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Great Garden Tools for the Season

Tools you can depend on, tested by experts you can trust

Fine Gardening – Issue 199
Photos: courtesy of Matt Mattus (left); courtesy of Karen Beaty (right)

Gro Mor MWS-1 Mini Wand Seeder

Gro Mor MWS-1 Mini Wand Seeder garden tools
Photo: courtesy of Matt Mattus

If you’ve ever struggled with sowing the nearly invisibly small seeds of poppy (Papaver spp. and cvs., Zones 2–10), impatiens (Impatiens spp. and cvs., Zones 6–11), or foxglove (Digitalis spp. and cvs., Zones 3–9), you’ll be able to imagine my delight when I discovered this seeder by Gro Mor. It comes with needles that aren’t sharp enough to poke you but that are hollow. They come in various sizes for precision sowing right down to those dust-like begonia (Begonia spp. and cvs., Zones 6–12) seeds. With just a bit of practice (to ensure that you don’t blow seeds across the table), you will be able to sow like the pros by placing a single seed in each module of a plug tray.

Matt Mattus

—Matt Mattus gardens in Worcester, Massachusetts. He is the author of two books: Mastering the Art of Flower Gardening and Mastering the Art of Vegetable Gardening.

 

 

Silky Pocketboy Folding Saw

Silky Pocketboy Folding Saw great garden tools
Photo: Karen Beaty

The Pocketboy is the little saw that could. This folding saw comes with a 170-mm (6.7-inch) blade, but you can also purchase a 130-mm (5.1-inch) replacement blade. I have the larger size, which has a slightly more aggressive tooth pattern, and I love it. It folds smoothly in half and fits into a hard plastic carrying case that clasps shut and includes a belt clip. This is the only saw I keep in my gardening tool bag at all times, and I have used it to cut everything from tiny branches to 4-inch-diameter tree limbs. The rubberized handle is easy to grip, and the tool feels well balanced in the hand. Even after five years of use, my Pocketboy shows no sign of rust or wear. I expect it to last my lifetime.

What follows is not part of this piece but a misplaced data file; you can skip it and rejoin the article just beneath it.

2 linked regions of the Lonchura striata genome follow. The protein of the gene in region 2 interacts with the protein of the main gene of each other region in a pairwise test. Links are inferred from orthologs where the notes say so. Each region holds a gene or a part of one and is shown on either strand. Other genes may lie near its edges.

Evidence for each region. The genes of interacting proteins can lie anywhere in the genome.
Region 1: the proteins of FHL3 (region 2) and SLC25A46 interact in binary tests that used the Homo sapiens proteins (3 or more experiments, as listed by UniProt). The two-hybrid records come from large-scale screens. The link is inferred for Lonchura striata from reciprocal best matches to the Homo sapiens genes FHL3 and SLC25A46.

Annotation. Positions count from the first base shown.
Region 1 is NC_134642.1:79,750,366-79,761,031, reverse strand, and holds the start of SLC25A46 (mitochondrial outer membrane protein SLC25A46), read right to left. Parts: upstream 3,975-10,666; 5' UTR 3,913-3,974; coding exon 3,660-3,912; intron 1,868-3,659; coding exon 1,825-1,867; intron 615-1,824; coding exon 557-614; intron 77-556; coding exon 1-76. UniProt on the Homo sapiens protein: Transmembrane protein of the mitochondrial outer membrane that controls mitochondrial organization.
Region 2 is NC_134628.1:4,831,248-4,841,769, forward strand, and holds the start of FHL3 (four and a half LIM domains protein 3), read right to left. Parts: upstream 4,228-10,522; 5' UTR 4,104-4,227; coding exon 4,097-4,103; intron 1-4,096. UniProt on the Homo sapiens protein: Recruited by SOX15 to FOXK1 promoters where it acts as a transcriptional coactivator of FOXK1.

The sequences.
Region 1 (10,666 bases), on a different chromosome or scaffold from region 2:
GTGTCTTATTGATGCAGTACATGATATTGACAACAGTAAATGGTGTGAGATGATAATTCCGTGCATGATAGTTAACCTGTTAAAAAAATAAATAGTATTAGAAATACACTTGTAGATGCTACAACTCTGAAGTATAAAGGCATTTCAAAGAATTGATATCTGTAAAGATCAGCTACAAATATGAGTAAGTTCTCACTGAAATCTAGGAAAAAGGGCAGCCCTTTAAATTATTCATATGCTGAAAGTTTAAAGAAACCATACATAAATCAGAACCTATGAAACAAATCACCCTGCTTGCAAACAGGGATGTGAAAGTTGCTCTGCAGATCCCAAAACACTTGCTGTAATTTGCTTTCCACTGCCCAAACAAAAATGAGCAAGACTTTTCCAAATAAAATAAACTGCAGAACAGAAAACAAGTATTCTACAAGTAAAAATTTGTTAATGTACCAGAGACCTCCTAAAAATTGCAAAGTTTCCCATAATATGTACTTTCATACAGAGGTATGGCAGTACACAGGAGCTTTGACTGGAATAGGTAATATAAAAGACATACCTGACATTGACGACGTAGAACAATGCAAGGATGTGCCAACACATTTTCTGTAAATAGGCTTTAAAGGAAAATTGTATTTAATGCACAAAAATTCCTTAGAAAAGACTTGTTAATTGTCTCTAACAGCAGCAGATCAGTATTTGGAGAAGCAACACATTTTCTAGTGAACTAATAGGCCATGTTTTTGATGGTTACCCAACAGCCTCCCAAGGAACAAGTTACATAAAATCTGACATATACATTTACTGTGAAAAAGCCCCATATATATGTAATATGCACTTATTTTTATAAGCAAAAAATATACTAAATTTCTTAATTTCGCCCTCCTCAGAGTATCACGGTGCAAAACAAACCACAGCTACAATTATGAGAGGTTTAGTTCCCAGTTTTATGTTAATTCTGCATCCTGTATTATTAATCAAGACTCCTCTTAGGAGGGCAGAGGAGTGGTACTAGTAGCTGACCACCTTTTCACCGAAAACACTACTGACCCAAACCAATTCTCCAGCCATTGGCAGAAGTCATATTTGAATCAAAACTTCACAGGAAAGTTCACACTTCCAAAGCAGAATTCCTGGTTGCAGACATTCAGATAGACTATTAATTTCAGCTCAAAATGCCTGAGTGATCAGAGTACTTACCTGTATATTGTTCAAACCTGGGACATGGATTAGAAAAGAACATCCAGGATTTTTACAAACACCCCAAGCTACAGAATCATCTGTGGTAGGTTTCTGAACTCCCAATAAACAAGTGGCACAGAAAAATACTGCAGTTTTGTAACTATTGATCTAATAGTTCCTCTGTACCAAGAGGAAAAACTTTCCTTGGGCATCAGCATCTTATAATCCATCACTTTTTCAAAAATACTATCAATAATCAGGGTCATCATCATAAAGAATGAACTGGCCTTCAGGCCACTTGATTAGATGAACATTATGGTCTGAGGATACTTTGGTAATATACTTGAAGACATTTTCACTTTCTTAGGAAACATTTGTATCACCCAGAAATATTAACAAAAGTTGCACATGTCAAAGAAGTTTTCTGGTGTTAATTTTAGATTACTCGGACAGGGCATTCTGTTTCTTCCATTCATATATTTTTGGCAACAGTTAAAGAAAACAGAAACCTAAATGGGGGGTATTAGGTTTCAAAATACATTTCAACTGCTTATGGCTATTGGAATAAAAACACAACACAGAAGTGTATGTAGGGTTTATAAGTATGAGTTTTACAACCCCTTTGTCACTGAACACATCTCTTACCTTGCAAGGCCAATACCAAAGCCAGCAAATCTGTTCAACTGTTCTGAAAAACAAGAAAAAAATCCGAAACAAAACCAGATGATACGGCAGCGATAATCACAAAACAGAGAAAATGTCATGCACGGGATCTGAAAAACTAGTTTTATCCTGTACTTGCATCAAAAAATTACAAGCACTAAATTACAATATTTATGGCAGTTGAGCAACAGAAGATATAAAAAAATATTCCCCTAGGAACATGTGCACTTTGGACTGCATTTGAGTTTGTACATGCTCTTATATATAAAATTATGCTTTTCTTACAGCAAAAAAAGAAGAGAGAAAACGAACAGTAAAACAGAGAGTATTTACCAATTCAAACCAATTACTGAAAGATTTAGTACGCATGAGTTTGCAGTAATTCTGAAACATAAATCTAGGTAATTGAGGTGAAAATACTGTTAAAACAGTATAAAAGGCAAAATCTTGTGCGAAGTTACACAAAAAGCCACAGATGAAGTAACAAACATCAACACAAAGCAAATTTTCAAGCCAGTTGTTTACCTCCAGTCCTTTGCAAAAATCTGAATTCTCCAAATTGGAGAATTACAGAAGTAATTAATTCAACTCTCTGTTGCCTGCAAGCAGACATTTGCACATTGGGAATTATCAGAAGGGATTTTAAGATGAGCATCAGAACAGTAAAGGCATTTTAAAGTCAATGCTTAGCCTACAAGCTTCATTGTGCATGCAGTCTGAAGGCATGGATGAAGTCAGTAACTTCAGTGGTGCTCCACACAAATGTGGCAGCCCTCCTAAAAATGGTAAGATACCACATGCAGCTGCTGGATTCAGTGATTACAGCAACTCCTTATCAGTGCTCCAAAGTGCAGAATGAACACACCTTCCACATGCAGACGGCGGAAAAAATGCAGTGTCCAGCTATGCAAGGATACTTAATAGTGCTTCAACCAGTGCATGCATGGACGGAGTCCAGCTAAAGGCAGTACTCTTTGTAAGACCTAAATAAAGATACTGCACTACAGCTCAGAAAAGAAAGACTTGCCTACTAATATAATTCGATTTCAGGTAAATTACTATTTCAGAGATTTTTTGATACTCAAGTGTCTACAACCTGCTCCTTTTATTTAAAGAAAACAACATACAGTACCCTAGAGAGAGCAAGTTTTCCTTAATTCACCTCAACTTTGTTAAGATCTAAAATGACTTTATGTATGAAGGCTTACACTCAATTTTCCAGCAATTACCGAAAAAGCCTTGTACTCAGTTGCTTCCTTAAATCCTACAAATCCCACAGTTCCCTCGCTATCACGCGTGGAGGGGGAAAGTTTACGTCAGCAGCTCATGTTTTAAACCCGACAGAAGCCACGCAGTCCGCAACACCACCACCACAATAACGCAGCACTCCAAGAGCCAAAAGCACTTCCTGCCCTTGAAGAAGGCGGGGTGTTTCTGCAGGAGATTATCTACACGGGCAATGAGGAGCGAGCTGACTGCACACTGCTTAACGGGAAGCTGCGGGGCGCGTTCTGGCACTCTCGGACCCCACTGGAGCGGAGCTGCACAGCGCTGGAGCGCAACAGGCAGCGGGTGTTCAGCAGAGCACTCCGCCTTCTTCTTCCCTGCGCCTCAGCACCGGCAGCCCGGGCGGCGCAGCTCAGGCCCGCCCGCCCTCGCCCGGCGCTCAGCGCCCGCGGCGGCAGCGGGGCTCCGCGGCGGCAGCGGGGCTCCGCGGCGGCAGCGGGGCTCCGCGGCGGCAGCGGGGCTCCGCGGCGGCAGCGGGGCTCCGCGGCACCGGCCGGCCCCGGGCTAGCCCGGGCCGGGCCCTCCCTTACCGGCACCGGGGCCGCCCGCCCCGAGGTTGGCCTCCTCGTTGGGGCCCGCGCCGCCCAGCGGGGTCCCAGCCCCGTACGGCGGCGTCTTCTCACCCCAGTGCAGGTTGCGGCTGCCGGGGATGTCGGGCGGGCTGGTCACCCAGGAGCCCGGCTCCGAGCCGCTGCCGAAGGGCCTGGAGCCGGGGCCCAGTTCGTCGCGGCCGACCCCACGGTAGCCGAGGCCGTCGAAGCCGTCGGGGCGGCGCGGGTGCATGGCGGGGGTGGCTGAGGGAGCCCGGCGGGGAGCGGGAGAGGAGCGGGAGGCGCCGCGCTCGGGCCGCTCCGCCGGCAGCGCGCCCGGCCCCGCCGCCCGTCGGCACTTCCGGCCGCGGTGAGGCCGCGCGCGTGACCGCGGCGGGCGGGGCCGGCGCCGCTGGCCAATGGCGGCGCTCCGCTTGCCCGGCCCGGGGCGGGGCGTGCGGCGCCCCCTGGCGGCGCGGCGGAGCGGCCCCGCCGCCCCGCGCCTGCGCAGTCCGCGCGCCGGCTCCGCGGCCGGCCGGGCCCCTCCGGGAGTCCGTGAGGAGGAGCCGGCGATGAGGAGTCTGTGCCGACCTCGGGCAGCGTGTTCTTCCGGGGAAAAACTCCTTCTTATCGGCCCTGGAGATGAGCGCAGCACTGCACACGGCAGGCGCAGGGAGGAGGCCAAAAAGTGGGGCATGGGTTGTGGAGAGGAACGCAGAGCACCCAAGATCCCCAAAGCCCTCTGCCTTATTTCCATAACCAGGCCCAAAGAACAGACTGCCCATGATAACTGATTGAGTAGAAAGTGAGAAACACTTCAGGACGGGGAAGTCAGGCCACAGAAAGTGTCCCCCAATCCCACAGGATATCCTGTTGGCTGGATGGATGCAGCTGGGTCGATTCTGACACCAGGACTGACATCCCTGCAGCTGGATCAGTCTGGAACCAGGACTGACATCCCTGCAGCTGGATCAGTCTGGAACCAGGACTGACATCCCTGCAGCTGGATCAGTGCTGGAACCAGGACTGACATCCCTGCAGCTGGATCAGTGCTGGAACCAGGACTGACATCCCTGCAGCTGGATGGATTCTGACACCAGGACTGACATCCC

Karen Beaty

—Karen Beaty is a city forestry specialist for the Wildland Conservation Division in Austin, Texas.

 

 

DeWit Diamond Hoe With P-Grip

DeWit Diamond Hoe With P-Grip garden tools
Photo: courtesy of TDI Brands

This hoe might be one of the best garden tools money can buy. It’s designed to cut weeds just below the surface of the soil with both pushing and pulling motions, and the angled cutting head has four steel blades that do exceptional work. The durable hardwood handle, which is made from sustainably grown European ash, is 14 inches longer than the standard DeWit diamond hoe, allowing you to stand up straighter while using it, which reduces strain on your back. The wooden P-grip handle allows for your back hand to be in a neutral, comfortable position yet still apply pressure, which minimizes strain on your wrist. This tool has a lifetime guarantee but will surely last for generations.

Mark Dwyer

—Mark Dwyer, former director of horticulture at Rotary Botanical Gardens in Janesville, Wisconsin, operates Landscape Prescriptions by MD.

 


Contributor headshots are courtesy of the contributors.

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